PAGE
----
senior woman drinking orange juice at home

The common problem of incontinence can be even more challenging when combined with the complex behaviors of dementia.

Dementia care calls for both empathy and creativity to manage a variety of complex behaviors and effects, which is especially true when dealing with incontinence, something that is exceedingly common in Alzheimer’s as well as other types of dementia. Below are tried-and-true strategies that are usually effective in minimizing the impact of incontinence and preventing an escalation of emotions in an individual with Alzheimer’s disease:

  1. Choose your words carefully. As opposed to describing incontinence products as “diapers,” for instance, call them “briefs” or “pull-up underwear.” Nonetheless, take the cue from your loved one; if she or he prefers to make use of the term “diapers” and seems confident with that, then follow along.
  2. Get rid of regular underwear from the older adult’s dresser. In order to avoid frustration or resistance to wearing incontinence products, ensure those are the sole option in his or her wardrobe.
  3. Try various products. With different brands, sizes, and absorbency levels available, it could take some trial and error to discover a product that is most comfortable and effective.
  4. Use backup products overnight. To help prevent the senior loved one from waking throughout the night from incontinence-related issues, try placing booster pads inside the absorbent underwear, and use products marked for heaviest coverage overnight. Waterproof mattress protectors and disposable bed pads can also be extremely helpful in case of leaks.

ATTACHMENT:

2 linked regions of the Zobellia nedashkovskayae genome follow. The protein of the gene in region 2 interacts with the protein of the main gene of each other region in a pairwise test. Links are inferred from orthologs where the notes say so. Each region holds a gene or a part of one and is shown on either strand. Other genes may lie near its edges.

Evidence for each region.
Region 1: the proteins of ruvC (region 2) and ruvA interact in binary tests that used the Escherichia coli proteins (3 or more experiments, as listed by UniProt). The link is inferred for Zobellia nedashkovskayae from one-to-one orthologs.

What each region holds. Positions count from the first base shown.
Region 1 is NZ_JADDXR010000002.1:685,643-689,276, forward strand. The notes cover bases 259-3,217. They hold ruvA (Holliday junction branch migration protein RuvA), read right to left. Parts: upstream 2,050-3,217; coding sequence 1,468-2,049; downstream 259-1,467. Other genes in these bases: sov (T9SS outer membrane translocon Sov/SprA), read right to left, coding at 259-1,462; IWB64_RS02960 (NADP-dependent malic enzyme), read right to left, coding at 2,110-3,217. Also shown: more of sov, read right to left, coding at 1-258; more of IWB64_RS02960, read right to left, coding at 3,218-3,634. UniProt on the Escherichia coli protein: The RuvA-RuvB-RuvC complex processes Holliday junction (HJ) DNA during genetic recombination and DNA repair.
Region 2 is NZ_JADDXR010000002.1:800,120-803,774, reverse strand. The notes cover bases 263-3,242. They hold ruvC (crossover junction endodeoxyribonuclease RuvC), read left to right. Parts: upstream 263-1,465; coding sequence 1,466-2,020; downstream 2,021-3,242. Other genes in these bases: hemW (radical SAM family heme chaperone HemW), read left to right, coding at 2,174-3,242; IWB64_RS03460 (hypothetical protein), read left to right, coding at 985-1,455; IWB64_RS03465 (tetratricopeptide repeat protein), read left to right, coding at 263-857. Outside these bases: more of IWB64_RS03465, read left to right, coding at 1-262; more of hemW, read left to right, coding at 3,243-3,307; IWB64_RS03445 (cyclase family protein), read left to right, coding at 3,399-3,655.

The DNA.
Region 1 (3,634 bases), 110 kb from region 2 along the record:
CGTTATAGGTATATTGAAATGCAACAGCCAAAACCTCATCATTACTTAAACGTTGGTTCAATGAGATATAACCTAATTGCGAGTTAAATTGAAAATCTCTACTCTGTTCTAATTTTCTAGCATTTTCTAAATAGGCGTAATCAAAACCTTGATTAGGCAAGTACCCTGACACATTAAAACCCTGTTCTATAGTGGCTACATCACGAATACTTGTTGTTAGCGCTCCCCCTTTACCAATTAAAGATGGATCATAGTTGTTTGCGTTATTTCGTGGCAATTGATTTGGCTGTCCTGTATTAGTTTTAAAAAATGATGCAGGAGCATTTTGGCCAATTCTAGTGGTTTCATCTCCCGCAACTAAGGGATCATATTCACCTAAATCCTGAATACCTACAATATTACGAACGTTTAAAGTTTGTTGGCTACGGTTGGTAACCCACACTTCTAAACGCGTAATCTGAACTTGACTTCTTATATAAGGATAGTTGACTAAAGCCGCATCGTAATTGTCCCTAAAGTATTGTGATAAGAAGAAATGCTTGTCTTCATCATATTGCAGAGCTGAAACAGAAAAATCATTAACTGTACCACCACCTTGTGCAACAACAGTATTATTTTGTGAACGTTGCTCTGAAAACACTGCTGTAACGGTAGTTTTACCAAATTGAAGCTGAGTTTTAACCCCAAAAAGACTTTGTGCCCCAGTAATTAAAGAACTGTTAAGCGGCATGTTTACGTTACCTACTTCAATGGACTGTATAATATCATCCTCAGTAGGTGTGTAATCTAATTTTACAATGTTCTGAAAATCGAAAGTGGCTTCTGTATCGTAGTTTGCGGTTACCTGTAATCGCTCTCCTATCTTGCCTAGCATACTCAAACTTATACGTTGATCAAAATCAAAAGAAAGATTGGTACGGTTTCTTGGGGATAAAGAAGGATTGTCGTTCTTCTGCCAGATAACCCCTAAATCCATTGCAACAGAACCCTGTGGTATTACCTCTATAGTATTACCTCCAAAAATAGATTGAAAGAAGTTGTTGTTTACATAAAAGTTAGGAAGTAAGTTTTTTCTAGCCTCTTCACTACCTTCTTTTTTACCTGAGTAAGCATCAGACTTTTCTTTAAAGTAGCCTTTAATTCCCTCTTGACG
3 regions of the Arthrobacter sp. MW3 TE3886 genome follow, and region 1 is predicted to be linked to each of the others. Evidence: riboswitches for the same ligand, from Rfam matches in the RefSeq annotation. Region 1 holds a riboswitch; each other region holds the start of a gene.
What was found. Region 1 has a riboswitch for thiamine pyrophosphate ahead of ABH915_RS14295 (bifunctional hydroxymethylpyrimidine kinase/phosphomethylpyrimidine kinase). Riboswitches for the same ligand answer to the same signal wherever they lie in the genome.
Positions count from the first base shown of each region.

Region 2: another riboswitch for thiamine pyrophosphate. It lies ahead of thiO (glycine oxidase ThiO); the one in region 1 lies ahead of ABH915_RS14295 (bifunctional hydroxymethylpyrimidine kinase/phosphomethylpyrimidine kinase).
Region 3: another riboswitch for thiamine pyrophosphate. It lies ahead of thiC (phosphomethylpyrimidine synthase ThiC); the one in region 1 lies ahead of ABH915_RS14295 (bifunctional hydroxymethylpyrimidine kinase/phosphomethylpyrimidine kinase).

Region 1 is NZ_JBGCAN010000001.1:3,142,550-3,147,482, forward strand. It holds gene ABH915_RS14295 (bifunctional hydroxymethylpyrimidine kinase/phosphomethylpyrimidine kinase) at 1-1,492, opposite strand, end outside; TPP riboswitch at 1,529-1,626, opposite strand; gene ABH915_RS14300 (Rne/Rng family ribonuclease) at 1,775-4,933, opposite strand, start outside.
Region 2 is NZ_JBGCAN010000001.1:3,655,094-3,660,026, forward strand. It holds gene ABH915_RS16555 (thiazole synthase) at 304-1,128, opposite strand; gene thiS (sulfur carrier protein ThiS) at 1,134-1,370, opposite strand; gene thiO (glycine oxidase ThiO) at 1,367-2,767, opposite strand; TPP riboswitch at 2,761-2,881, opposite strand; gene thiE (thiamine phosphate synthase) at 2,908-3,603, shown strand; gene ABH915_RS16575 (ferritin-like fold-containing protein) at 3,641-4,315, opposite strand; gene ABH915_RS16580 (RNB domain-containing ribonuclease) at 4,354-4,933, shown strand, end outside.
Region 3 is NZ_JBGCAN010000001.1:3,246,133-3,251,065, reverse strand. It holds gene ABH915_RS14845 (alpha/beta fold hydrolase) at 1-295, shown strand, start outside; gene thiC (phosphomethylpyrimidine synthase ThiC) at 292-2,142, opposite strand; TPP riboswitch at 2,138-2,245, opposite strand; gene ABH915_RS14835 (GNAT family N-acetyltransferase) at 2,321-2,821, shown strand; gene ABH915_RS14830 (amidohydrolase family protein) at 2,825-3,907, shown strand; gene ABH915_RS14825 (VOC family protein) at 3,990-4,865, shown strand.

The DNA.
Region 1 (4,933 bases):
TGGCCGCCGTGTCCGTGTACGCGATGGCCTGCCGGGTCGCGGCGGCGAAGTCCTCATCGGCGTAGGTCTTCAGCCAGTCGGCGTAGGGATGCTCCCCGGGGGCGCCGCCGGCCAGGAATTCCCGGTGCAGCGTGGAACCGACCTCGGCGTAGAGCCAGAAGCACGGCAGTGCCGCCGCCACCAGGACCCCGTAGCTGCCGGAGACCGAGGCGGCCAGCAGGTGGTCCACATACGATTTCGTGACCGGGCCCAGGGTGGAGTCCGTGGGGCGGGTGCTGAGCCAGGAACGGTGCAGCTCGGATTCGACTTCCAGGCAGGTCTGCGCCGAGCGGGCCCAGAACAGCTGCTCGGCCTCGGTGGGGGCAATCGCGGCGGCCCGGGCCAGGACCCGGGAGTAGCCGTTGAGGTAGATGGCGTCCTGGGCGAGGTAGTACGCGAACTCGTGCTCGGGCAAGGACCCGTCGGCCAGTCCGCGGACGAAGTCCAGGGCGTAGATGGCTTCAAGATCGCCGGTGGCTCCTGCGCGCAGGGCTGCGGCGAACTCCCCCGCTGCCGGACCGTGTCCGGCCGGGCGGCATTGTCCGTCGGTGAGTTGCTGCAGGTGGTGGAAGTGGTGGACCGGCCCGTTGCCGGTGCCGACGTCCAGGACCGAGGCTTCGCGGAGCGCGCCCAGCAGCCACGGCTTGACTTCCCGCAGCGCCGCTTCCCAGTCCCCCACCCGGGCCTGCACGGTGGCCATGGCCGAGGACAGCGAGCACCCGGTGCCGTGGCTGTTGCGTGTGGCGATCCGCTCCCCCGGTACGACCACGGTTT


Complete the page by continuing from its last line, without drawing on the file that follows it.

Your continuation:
5. Ensure easy accessibility to the bathroom. Complete a walk-through of the areas the individual spends time in to identify any obstacles he or she may face while accessing the bathroom. Specifically, reduce clutter, cords, or throw rugs in the senior’s walking path to avoid falls.
  6. If an accident does happen…Maintain a relaxed demeanor to avoid offending (or further upsetting) the individual. Try responding with something like, “It seems like something may have spilled on your pants; let’s get you some clean clothes,” or “It looks like your pants are wet; that happens every now and then.”
  7. Address unwillingness to keep products on. For those individuals who regularly try to remove incontinence products, begin addressing this by identifying the reason why this happens. If discomfort is an issue, try various kinds of products for one that may be more comfortable. Consider if your loved one may be trying to change if there’s a feeling of moisture.

In all cases, pay close attention to the skin for signs and symptoms of rash or irritation, and contact his or her physician with any concerns.

For additional incontinence care tips, support or in-home solutions, contact the experts at Atlanta Home Care Partners to get Alzheimer’s help in Atlanta and surrounding areas. Our trusted, professional caregivers are available to provide customized, in-home care solutions. Contact us at (404) 228-0103 and see our full service area.